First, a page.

The Anaheim City Council on Tuesday voted to oppose a hotel and event worker wage ballot measure going before Anaheim voters in an Oct. 3 special election, citing potential impacts to the City-owned Anaheim Convention Center and the larger visitor economy.
A majority of the City Council voted for the resolution opposing Measure A with two council members abstaining. The vote follows a June 27 decision by a majority of the City Council to submit an argument against the measure for a voter information guide.
Measure A, supported by the Unite Here Local 11 hotel worker union, would require all Anaheim hotels, motels and event centers 20,000 square feet or larger to pay a minimum starting wage of $25 per hour, among other provisions.
It would apply to the City of Anaheim as owner and operator of the Anaheim Convention Center and as owner of Angel Stadium of Anaheim, Honda Center and City National Grove of Anaheim.
Along with wages, the initiative would limit hotel housekeepers to cleaning no more than 4,000 square feet of space in hotels with fewer than 60 rooms and no more than 3,500 square feet in hotels with 60 rooms or more unless they are paid double their daily pay. Also included are provisions requiring security devices and overtime pay.
On June 27, the City adopted a separate hotel worker safety ordinance that will take effect Jan. 1, 2024. The ordinance requires hotels to provide electronic security alarms to those working in hotel rooms and restrooms, alarm monitoring and response, reporting of incidents to hotel management for tracking and remedying, notifying guests of security policies at check-in with warning that violations will result in removal at their own cost and paid time for training and to report incidents to Anaheim Police.
The City Council majority voted to oppose Measure A based on potential adverse impacts to City revenue and to Anaheim’s visitor economy as outlined in two fiscal impact reports done for the City.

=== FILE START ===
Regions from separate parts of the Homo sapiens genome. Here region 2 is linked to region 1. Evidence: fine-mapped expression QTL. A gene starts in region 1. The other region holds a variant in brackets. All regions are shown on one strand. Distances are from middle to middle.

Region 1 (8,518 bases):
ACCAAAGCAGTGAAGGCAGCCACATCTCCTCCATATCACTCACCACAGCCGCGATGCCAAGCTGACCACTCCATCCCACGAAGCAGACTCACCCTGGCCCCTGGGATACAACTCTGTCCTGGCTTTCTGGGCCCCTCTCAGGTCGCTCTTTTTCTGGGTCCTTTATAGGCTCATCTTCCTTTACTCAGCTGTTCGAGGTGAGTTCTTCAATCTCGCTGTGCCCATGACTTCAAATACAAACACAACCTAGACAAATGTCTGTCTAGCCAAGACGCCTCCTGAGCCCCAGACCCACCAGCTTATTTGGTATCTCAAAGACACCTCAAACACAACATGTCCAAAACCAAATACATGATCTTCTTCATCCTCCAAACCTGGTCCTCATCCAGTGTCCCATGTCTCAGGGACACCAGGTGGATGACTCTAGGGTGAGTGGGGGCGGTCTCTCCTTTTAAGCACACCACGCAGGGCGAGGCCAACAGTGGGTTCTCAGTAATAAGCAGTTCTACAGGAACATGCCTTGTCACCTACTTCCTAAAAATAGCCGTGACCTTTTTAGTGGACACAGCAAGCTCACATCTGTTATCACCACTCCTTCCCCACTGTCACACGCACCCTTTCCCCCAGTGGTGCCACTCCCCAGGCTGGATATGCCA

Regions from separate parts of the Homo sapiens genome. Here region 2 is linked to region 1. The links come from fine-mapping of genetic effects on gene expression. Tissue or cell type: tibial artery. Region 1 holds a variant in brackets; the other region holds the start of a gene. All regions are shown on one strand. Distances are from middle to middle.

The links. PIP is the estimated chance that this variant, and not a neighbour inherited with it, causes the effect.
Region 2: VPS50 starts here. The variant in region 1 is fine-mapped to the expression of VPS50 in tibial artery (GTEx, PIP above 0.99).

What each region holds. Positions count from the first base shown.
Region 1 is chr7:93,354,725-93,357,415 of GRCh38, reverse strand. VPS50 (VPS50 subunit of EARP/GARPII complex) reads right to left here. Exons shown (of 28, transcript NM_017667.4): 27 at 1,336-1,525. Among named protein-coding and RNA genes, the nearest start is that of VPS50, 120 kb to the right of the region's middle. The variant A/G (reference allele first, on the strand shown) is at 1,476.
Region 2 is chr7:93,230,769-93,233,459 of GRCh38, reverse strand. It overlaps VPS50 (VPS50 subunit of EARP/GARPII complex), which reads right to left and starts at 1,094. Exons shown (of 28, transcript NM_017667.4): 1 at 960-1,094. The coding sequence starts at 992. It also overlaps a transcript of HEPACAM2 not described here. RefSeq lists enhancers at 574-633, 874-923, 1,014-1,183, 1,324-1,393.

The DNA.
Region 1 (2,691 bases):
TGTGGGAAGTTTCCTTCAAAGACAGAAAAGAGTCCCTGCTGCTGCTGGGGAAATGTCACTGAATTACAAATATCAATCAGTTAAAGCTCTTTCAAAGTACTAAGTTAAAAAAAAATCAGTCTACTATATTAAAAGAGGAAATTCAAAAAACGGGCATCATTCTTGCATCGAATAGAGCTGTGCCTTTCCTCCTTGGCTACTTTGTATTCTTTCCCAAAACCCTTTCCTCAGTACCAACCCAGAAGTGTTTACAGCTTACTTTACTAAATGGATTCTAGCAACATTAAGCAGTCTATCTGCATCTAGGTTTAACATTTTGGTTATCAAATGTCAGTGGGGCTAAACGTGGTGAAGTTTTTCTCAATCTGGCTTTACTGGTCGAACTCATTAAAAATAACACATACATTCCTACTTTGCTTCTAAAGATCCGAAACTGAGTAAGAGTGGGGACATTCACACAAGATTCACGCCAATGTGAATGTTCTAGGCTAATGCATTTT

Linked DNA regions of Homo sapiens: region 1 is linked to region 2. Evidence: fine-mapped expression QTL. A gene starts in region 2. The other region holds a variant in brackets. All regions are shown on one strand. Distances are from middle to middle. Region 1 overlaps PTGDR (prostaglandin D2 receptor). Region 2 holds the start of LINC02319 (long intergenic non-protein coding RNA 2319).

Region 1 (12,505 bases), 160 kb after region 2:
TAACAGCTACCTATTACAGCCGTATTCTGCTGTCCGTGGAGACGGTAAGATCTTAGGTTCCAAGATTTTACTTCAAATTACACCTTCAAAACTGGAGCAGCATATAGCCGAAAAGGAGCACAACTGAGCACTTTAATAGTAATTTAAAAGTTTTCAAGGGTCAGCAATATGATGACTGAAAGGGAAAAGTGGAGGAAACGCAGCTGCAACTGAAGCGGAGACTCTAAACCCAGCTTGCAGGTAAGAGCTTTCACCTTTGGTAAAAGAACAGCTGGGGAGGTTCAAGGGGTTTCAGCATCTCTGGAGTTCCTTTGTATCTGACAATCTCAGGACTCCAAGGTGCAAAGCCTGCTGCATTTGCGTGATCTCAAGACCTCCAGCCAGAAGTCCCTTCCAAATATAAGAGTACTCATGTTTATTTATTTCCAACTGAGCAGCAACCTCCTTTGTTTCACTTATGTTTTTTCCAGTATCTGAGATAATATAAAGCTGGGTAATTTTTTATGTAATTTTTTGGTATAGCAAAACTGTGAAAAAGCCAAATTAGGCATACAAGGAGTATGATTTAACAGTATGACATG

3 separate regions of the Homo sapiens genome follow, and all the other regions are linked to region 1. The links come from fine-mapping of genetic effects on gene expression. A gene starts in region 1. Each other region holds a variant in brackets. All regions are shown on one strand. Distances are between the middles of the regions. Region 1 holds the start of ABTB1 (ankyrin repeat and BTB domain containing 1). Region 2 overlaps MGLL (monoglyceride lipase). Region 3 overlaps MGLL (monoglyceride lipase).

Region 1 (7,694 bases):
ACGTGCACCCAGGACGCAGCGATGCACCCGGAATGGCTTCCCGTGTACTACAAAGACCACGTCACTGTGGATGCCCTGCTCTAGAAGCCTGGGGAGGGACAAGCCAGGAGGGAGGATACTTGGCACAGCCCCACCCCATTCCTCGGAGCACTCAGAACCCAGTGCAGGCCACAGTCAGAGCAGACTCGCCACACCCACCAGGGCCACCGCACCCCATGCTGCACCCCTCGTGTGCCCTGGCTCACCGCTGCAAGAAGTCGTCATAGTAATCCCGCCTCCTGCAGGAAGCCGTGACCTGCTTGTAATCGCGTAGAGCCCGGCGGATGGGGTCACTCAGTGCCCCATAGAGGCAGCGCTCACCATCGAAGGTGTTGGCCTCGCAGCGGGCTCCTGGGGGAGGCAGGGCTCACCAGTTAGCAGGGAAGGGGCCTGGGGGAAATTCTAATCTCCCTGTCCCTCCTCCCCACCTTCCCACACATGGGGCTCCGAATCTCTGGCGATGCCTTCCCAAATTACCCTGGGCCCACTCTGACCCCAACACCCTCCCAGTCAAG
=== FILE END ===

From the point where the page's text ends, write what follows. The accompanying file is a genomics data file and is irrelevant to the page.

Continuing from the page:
The Anaheim Convention Center could see increased yearly wage costs and other impacts of up to $8.6 million a year, which could lead to less funding for City services from convention visitors, according to one report. You can read the report here.
With impacts to hotels, Anaheim could see $4 million less in hotel-tax revenue by 2028 if the measure is approved, according to a second report.
The report cites limited long-term ability of hotels to raise rates, reduced demand and hotel occupancy and less to no growth in the number of hotel rooms in the City as investors opt for other markets to finance new hotels. You can see the report here.
The initiative was circulated for signatures of registered Anaheim voters earlier this year and was certified by the Orange County Registrar of Voters on April 26. Proponents of the measure submitted 27,215 signatures, with 16,842 verified signatures of registered Anaheim voters needed for certification. You can read the full initiative here.
On June 27, the City Council ordered an Oct. 3 special election date based on a recommendation from the Orange County Registrar of Voters to allow time for filing arguments and rebuttals, printing a voter information guide, sending out mail ballots, opening vote centers and other requirements.
The City will work with the Registrar of Voters to open vote centers at community centers and other locations 10 days prior to and on Oct. 3 and to have ballot drop boxes in place 29 days prior to and on Oct. 3. You can see special election information here.
A special election is estimated to cost $1.5 million to $1.6 million and will be paid for by the City using funds available in its upcoming budget for the 12 months through June 2024.
The City Council had the option of placing the initiative on the Nov. 5, 2024, general election ballot at a cost of $198,891 to $233,265. A majority of City Council members declined the November 2024 option, citing a need to address the initiative’s workplace implications and economic concerns sooner than that.
With the backing of Unite Here, a lawsuit against the City has been filed over Council’s process of ordering the Oct. 3 special election. You can see the lawsuit here. The City of Anaheim stands by its action and sees the litigation as unnecessary.